Published on December 20th, 2011 | by Staff 12-130
Band marches home with the bronze
The marching band ended a successful season on Saturday, Dec. 3, after winning the Bronze medal at the Southern California School Band and Orchestra Association 3A Marching Band Championship.
In order to qualify for one of the twelve competition spots, Samo’s marching band earned the first place in five other high school championships: West Torrance, Rancho Bernardo, Simi Valley, Irvine, and Moorpark, and according to Band Directors Michael Corrigan and Terry Sakow, band continued to dominate thereafter. “Out of the twelve bands, we had the highest music score,” Corrigan said. “This is the highest we’ve scored in all years.”
Sakow attributes this achievement to the students’ commitment to improvement.
“I’ve been here so long, this group of kids was one of the most focused I have had,” Sakow said. “The improvement the kids made in the rehearsal were shown this year. [It is] because the kids were so focused that we were so successful.”
The band was faced with the additional challenge of losing their practicing site this year. The track field was under construction, and the marching band had to rehearse on the baseball field. According to Sakow, the field was a “mud hole,” and it was bad for the band’s energy.
“The field condition is very important because it has a direct effect on how they perform. We lost some five hours of rehearsal because of the conditions of the field,” Sakow said. “When we actually got the field, the [band’s] morale went way up, because the lines were clear [and the field] was clean. It was a godsend. I wish it was here 20 years ago.”
Despite these challenges, the marching band still found time to support Samo’s football team. According to Corrigan, during this season they played at all home football games and at all CIF playoff games – three in total. Senior offensive lineman Noel Prasad said that it was a privilege to have the marching band during games.
“The marching band has been a dynamic factor in our success on Friday nights. They boost the team’s morale and they spark an energy inside of us. The songs they play really create an environment that makes us comfortable to play in,” Prasad said.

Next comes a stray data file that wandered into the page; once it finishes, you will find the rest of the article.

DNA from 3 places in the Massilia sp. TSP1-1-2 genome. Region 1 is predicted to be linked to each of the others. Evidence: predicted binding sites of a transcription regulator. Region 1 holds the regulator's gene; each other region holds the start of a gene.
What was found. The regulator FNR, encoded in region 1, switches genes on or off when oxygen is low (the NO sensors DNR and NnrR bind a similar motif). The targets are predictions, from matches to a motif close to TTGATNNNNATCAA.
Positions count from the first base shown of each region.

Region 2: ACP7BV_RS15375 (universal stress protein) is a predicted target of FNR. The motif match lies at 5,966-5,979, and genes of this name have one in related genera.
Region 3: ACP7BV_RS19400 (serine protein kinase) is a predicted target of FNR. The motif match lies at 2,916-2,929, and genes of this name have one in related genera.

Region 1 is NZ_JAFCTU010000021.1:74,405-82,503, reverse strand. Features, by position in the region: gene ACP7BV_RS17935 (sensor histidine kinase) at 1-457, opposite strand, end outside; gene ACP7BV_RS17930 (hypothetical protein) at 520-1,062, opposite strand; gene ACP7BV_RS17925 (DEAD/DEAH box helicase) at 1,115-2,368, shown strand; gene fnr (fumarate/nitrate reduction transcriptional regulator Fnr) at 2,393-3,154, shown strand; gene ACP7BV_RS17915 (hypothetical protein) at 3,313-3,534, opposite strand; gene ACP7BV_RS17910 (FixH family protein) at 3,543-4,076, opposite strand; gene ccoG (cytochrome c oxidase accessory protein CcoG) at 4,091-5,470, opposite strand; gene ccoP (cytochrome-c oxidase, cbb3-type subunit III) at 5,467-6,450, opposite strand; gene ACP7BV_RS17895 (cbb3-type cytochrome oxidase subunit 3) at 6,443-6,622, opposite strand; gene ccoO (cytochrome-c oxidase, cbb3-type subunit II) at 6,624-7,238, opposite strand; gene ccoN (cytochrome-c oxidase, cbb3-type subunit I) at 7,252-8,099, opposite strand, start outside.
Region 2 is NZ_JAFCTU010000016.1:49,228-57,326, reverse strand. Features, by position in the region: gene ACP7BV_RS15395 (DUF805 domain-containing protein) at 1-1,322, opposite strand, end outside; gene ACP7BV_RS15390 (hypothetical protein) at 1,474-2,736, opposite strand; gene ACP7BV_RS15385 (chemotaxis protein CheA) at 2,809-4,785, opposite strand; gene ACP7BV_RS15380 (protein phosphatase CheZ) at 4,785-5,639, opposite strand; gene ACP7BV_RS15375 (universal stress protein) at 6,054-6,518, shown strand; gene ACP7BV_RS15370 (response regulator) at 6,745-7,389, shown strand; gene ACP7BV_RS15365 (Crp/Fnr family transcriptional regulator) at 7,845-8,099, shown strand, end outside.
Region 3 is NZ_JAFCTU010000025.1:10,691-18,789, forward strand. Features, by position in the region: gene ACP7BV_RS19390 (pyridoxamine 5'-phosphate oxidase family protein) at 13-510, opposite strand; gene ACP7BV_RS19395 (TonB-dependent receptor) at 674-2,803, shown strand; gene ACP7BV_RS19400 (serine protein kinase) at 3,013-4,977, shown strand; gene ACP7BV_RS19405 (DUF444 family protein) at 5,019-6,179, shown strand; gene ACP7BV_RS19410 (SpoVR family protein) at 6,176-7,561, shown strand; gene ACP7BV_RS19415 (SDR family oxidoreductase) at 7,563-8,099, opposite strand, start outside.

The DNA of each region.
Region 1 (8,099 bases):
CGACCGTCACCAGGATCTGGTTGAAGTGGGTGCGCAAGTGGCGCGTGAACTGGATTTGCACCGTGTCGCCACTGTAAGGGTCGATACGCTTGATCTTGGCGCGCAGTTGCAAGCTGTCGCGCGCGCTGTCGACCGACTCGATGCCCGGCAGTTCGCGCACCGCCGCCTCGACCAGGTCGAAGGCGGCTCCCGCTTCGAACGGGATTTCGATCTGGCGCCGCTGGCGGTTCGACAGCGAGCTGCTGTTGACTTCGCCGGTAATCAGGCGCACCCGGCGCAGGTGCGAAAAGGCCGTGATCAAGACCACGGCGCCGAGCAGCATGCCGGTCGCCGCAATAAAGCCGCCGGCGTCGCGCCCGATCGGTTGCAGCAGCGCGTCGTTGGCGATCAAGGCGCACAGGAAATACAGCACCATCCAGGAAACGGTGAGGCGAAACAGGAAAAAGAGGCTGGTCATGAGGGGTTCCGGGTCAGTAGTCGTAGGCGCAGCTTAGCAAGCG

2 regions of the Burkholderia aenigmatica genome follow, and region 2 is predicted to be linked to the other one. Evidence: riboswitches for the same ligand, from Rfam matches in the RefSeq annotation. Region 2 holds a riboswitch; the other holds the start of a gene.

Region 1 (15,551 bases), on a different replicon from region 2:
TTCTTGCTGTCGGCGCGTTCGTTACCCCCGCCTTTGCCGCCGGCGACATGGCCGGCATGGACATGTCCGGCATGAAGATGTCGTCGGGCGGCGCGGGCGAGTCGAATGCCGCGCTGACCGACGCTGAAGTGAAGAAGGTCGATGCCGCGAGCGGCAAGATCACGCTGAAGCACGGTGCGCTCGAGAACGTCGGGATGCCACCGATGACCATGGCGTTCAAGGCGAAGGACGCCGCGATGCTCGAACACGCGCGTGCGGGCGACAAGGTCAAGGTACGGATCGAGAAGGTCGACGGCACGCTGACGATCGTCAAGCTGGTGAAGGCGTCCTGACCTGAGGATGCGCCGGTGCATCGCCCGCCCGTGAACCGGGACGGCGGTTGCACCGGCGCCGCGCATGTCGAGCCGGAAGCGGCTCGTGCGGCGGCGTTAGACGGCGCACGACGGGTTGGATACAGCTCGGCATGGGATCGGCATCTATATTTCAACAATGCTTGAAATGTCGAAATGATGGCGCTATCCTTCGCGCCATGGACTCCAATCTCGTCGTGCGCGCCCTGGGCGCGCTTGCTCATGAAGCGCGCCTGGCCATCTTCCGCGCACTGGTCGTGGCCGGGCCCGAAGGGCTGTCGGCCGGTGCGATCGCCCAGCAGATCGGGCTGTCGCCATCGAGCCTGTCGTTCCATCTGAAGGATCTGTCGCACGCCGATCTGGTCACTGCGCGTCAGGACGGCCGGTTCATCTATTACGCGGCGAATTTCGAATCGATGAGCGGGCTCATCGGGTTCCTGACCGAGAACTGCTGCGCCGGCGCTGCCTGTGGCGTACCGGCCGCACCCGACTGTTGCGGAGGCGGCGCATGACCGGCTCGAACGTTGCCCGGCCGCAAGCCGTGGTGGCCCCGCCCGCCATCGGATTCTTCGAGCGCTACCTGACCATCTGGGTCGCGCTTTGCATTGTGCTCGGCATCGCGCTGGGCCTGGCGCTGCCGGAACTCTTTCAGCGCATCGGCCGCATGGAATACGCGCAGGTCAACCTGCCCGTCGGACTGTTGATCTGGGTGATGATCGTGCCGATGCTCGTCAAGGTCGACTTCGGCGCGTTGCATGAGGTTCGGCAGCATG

In order to both participate in important competitions and support the football team, sophomore tuba player Sam Clark said that the band’s secret was commitment, and giving up their Fridays and Saturdays.
“Marching band takes up much less time that a sport does; just more time on Fridays and on the weekend,” Clark said. “Getting back at 11 from the football games and then trying to get up the next day completely focused for the competition is hard sometimes, but we did it somehow.”
In the end, though, Clark enjoyed the season.
“The competitions [were] extremely exciting and fun, and all the time we [spent] on perfecting our show [was] worth that feeling of accomplishment after you walk off the field,” Clark said.
The dedication of the entire band satisfied senior Mackenzie Moody, one of the band’s drum majors. According to Moody, the band directors held them to high standards, which contributed to their overall success.
“I am really proud of the band for working so hard to achieve all that they did,” Moody said. “It was difficult with the field situation, but we all worked around that and managed to win third place in the championship.”
Overall, Sakow sees the way the marching band’s members handled setbacks as essential to having gone so far.
“I am very proud of the kids and the band. They dealt with a lot of challenges very well – most bands would have crumbled on the same conditions,” Sakow said.
The marching band’s next stop is Disneyland, where they will be marching at an annual parade down Main Street on Jan. 7.